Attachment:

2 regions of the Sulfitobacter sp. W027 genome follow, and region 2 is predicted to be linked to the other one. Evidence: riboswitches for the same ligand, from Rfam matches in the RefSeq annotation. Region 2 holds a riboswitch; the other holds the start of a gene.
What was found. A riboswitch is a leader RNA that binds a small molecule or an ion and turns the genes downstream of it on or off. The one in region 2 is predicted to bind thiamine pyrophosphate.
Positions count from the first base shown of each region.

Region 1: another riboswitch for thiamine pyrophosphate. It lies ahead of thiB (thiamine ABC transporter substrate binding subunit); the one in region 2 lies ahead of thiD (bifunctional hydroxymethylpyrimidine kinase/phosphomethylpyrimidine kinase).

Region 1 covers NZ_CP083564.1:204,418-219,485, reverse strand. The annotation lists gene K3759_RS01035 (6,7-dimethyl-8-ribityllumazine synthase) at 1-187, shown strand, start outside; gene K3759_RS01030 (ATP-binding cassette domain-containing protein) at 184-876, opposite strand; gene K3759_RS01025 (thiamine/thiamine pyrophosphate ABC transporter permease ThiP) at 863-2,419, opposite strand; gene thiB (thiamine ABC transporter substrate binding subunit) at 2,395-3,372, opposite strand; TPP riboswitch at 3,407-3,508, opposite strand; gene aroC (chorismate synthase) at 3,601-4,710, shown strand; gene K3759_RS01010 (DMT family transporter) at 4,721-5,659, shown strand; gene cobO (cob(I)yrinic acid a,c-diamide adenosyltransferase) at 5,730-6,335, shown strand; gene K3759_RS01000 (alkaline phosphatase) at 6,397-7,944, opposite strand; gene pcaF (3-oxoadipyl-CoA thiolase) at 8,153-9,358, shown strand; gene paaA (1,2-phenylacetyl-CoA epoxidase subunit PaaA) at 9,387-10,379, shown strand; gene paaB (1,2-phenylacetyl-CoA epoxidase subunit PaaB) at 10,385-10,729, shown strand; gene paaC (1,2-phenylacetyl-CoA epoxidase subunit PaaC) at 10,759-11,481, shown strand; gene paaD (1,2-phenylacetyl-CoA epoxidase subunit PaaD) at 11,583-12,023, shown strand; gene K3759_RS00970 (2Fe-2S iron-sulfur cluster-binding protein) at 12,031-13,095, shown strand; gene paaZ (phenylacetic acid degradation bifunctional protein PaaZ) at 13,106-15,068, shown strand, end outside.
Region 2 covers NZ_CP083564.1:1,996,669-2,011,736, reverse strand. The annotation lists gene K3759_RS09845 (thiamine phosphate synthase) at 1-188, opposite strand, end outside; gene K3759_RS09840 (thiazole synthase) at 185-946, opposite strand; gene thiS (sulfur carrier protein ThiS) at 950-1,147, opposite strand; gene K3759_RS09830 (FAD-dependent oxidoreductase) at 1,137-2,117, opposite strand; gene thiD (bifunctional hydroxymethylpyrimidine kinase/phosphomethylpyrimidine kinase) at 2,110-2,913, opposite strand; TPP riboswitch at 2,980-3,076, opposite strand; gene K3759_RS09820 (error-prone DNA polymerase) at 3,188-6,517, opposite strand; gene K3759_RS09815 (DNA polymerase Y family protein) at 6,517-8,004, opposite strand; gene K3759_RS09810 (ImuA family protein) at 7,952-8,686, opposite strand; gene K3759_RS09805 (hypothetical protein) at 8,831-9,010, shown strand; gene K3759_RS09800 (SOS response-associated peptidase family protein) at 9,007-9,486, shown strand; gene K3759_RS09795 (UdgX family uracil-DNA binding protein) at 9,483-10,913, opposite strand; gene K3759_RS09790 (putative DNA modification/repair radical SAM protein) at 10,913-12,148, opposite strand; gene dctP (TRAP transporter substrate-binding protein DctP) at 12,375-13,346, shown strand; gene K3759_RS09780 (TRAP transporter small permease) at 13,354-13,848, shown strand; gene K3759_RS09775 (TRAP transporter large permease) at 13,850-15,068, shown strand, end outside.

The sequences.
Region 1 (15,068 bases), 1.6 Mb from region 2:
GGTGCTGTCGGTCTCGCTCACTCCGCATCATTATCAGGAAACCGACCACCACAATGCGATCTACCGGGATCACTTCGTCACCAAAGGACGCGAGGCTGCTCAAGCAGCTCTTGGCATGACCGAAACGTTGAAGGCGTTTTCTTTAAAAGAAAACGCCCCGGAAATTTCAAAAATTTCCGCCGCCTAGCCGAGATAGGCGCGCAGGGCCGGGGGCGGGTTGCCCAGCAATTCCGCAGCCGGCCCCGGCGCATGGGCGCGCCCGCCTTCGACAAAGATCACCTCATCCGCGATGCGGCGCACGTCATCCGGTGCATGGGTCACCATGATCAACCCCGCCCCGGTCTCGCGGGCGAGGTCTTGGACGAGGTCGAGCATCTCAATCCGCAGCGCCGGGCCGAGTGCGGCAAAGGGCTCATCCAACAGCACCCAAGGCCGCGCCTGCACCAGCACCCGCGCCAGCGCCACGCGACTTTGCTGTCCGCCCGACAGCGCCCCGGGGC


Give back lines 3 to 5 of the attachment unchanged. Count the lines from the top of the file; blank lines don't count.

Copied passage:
Positions count from the first base shown of each region.

Region 1: another riboswitch for thiamine pyrophosphate. It lies ahead of thiB (thiamine ABC transporter substrate binding subunit); the one in region 2 lies ahead of thiD (bifunctional hydroxymethylpyrimidine kinase/phosphomethylpyrimidine kinase).

Region 1 covers NZ_CP083564.1:204,418-219,485, reverse strand. The annotation lists gene K3759_RS01035 (6,7-dimethyl-8-ribityllumazine synthase) at 1-187, shown strand, start outside; gene K3759_RS01030 (ATP-binding cassette domain-containing protein) at 184-876, opposite strand; gene K3759_RS01025 (thiamine/thiamine pyrophosphate ABC transporter permease ThiP) at 863-2,419, opposite strand; gene thiB (thiamine ABC transporter substrate binding subunit) at 2,395-3,372, opposite strand; TPP riboswitch at 3,407-3,508, opposite strand; gene aroC (chorismate synthase) at 3,601-4,710, shown strand; gene K3759_RS01010 (DMT family transporter) at 4,721-5,659, shown strand; gene cobO (cob(I)yrinic acid a,c-diamide adenosyltransferase) at 5,730-6,335, shown strand; gene K3759_RS01000 (alkaline phosphatase) at 6,397-7,944, opposite strand; gene pcaF (3-oxoadipyl-CoA thiolase) at 8,153-9,358, shown strand; gene paaA (1,2-phenylacetyl-CoA epoxidase subunit PaaA) at 9,387-10,379, shown strand; gene paaB (1,2-phenylacetyl-CoA epoxidase subunit PaaB) at 10,385-10,729, shown strand; gene paaC (1,2-phenylacetyl-CoA epoxidase subunit PaaC) at 10,759-11,481, shown strand; gene paaD (1,2-phenylacetyl-CoA epoxidase subunit PaaD) at 11,583-12,023, shown strand; gene K3759_RS00970 (2Fe-2S iron-sulfur cluster-binding protein) at 12,031-13,095, shown strand; gene paaZ (phenylacetic acid degradation bifunctional protein PaaZ) at 13,106-15,068, shown strand, end outside.